Sunday, April 21, 2019

Historical Chocolate Once Again.

With all the hoopla going on about a possible re-expansion of Bears Ears National Monument, I noticed a mentioned addition was Alkali Ridge.  On one hand, there are those who state, “The monument will bring thousands of tourists who will bring money to the economy, but also destruction.”  Then there are those who state, “No expansion, no monument, build a wall ala Trump around San Juan County.   Working in the tourism industry for five years, the influx of visitors to San Juan County has been steadily increasing, even before the mention of the possibility of a monument.  With the Alkali Ridge, visitors have been asking about it, since I began promoting the Four Corners regions, as they already knew of its existence.  Knowledge has become so accessible, the entire idea of “hiding” anything historical is preposterous.  Change comes whether we want it to or not.  The huge decision that needs to be addressed, how to react to the change; will it be with positivity or negativity?  *climbs off soap box*

I have written about the cacao that had been found in Alkali Ridge pottery and its display in a museum in Salt Lake City.  It was exciting to see shards of “Deadman Black on Red” pottery lying here and there around the Landmark area when I visited it.  With that lead in, let me introduce you to Alkali Ridge Historical Landmark, or what you could have seen when it was excavated in the 1930s.

Alkali Ridge National Historical Landmark
Outlined with stones; possible buried Kiva?
In the summer of 1908, Byron L. Cummings (University of Utah) continued his archaeological work in the Southeastern Utah region by focusing on upper Montezuma Canyon, including a small excavation at Alkali Ridge.  Along on this expedition was Alfred V. Kidder who became a leader in the field of archeology.  However, it wasn't until John Otis Brew of the Peabody Museum of Archaeology and Ethnology; a museum affiliated with Harvard University in Cambridge, Massachusetts, that Alkali Ridge was fully explored.  Three separate expeditions (1931, 32, 33) exposed the massive settlements that existed in this area covering Basketmaker III (c. 500CE - c. 750CE) to Pueblo II period (c. 900 CE – c. 1100 CE).  The site revealed hundreds of pit dwellings, multi-storied structures, a central courtyard, kivas, irrigation for agriculture and high quality ceramics.  After documenting and photographing the site, the ruins were covered over; all that can be seen now are piles of rubble, stones sticking out of the ground which denote the outline of structures, pottery shards and simple tools made from agate for cutting and scraping.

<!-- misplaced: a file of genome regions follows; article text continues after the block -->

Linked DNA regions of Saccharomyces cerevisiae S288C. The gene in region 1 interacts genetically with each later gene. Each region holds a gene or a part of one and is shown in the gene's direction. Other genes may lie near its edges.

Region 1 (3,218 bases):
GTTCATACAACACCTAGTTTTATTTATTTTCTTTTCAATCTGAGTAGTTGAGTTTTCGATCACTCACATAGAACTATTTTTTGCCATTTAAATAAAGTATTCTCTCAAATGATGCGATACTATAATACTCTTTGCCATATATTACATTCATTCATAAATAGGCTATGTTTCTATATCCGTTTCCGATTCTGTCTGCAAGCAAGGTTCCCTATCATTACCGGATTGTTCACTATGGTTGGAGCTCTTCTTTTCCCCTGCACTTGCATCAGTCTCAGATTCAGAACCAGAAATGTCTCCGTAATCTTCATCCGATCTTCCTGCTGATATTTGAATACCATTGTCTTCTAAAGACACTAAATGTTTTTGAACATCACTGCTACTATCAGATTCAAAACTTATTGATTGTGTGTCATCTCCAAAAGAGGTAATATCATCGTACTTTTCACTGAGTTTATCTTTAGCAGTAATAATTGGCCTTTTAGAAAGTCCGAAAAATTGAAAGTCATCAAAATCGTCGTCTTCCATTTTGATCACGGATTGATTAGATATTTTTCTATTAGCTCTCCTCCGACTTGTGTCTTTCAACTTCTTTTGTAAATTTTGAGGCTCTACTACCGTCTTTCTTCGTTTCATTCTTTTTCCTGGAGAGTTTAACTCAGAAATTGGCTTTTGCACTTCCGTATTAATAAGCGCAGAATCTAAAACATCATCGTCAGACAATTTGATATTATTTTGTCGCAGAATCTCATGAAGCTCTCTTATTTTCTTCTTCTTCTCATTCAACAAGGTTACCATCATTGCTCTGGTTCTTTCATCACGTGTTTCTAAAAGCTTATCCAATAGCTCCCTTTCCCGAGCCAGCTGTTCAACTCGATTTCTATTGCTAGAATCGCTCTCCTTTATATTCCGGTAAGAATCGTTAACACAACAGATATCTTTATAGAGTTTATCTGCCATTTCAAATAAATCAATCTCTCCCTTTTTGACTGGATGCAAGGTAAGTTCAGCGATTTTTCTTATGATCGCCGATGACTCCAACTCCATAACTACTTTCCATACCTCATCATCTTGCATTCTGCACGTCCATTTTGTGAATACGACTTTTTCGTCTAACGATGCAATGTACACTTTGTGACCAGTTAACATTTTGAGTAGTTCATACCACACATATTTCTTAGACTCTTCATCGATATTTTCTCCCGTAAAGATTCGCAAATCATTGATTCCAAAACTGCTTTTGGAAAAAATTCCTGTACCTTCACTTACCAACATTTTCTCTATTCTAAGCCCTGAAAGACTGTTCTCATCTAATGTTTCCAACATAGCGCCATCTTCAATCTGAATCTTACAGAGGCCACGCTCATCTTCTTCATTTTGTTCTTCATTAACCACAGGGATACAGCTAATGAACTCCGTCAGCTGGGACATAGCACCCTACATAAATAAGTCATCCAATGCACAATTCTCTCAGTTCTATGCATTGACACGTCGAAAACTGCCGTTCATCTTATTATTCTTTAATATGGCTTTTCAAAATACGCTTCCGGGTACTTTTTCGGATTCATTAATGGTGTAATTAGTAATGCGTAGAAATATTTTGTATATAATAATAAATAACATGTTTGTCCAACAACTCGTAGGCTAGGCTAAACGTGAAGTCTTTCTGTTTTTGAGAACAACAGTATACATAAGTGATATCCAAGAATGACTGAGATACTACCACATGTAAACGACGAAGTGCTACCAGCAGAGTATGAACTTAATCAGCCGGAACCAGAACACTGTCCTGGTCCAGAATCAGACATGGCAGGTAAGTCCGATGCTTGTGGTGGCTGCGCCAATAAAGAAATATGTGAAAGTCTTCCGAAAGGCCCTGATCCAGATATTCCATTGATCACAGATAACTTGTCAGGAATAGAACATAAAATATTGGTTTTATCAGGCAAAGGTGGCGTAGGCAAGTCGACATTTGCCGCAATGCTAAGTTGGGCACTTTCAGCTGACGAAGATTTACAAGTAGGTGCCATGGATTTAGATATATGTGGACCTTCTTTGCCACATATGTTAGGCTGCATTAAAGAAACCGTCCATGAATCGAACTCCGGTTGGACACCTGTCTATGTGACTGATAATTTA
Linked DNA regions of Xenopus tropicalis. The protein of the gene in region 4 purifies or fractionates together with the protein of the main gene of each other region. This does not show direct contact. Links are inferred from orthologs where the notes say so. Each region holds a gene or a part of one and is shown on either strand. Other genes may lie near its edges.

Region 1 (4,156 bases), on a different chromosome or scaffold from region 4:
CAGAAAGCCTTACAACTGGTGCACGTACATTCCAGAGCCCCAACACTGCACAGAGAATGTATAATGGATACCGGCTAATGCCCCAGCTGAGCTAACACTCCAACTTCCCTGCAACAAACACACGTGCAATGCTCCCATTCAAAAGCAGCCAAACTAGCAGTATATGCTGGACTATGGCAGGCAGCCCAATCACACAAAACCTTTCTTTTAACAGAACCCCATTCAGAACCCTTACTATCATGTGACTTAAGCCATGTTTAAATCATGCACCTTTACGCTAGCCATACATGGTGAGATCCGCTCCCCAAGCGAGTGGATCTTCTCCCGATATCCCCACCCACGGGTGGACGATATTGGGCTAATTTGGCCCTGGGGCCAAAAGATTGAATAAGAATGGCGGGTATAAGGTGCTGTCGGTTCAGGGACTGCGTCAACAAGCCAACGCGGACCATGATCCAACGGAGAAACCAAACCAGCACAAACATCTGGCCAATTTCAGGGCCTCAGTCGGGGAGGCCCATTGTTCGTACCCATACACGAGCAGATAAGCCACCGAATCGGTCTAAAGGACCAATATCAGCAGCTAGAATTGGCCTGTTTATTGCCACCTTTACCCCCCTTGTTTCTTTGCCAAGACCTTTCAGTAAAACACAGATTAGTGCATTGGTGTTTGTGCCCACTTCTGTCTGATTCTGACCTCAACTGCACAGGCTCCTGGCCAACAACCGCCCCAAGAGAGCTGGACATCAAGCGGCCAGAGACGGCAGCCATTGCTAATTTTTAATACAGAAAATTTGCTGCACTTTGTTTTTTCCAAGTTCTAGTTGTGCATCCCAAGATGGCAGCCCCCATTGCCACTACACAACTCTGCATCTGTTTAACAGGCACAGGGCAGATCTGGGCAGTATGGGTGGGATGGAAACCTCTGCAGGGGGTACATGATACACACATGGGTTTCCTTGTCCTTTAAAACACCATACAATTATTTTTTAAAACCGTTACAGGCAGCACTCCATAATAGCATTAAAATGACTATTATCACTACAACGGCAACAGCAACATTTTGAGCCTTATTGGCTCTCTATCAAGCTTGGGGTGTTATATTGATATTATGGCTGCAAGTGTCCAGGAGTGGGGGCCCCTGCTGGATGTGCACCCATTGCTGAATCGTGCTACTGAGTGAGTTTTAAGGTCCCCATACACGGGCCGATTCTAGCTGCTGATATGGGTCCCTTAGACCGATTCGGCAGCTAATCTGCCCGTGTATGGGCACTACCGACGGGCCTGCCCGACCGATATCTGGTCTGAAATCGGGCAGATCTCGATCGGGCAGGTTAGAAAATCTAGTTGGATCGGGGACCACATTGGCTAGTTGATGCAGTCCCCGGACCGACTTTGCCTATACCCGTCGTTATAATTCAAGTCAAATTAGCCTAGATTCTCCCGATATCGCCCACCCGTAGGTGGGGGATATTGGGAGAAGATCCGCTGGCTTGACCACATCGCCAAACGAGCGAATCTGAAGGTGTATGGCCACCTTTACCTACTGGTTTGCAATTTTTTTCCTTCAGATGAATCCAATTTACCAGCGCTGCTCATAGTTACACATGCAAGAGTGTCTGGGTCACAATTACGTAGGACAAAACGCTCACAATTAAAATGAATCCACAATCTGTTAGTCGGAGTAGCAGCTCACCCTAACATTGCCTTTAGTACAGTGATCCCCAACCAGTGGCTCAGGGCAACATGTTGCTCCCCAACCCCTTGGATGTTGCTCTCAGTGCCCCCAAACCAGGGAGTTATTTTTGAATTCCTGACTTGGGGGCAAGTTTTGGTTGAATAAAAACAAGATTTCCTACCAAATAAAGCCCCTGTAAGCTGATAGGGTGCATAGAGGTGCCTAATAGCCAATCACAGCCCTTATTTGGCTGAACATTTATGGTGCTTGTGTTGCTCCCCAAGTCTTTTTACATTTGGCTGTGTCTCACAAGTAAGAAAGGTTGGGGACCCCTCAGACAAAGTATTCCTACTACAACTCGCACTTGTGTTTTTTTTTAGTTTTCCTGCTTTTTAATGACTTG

In 1964, Alkali Ridge (covering an area of 70 square miles) was designated a National Landmark; on August 12, 1965, at 3:00 PM, the Bureau of Land Management (BLM), other Federal agencies, local and state officials held a dedication ceremony at the Alkali Ridge National Historical Landmark.  Archaeologists from a number of western universities attended this ceremony; Dr. John 0tis Brew of the Pea-body Museum, Harvard University, who did the original archaeological scientific investigations on Alkali Ridge, was the keynote speaker.  In 2013, an unusual pottery, "Deadman Black on Red", was examined by University of Pennsylvania and Bristol-Meyers Squibb researchers and the cacao was discovered.

A prized possession, if you can find a copy, and I do own a first edition, is Archaeology of Alkali Ridge, Southeastern Utah by John Otis Brew (published 1946) which is basically the only proof of existence of the ruins from the many photographs and drawings.  I find it fascinating to compare the photographs of the excavations to what is actually seen at the site now.  Strolling area, one “site” are stones that outline a circle, could this be where one of the covered over kivas lie buried?  From a stewardship perspective, I can appreciate the need to protect historical sites.  However, from an educational perspective, knowledge empowers the masses more than any fence or wall can.


…and for those who appreciate the chocolate aspect, a recipe for Triple Chocolate Cupcakes and Frosting.  Oh yes, you can make one large cake instead of cupcakes; just depends on how you wish to share it.  

Triple Chocolate Cupcakes and Frosting


4 ounces each of dark chocolate, milk chocolate and white chocolate, chopped
1 cup heavy cream
5 eggs
½ cup sugar
1 tsp. pure vanilla extract
1 cup cake flour
½ tsp. baking soda


Preheat oven to 350F. Line muffin tins with paper liners (24)

Heat one inch of water in bottom half of a double boiler. Place in all chocolates and cream; stir occasionally as chocolate melts until smooth (about 8-10 minutes); cover with plastic wrap and set aside.

In a large bowl, beat (medium speed) together eggs, sugar and vanilla until creamy; add chocolate mixture and beat for another 30 seconds. Add the flour and baking soda; beat for 30 seconds or until all the flour is incorporated into the creamy mixture.

Divide the batter evenly between the 24 paper liners. Bake for 20 minutes, or until toothpick comes out cleanly from center of cupcakes. Remove from oven and let cool to room temperature.



5 ounces each dark and milk chocolate, chopped
6 sticks unsalted butter, softened
6 cups confectioner’s sugar
2 tsp. pure vanilla extract
1 cup white chocolate chips
6 Bliss white chocolate squares (place in refrigerator to firm up for grating)


Place chocolate in microwave safe bowl; at 15 second intervals, melt chocolate, stir; repeat until chocolate is completely melted and smooth.

In a large mixing bowl, combine melted chocolate with butter, confectioner’s sugar and vanilla; beat on low for 5 minutes. Gently fold in white chips; frost cupcakes and grate the Bliss squares over all.

Makes enough to frost 24 cupcakes.

Mary Cokenour

Wednesday, April 10, 2019

Hog Canyon Challenge.

The battle between winter’s grip and spring prying a seasonal hold has been a challenge in many ways.  Waking in the morning, choices have been: spring jacket or winter coat; dry roads or hoping not to slide; taking a long hike or staying indoors?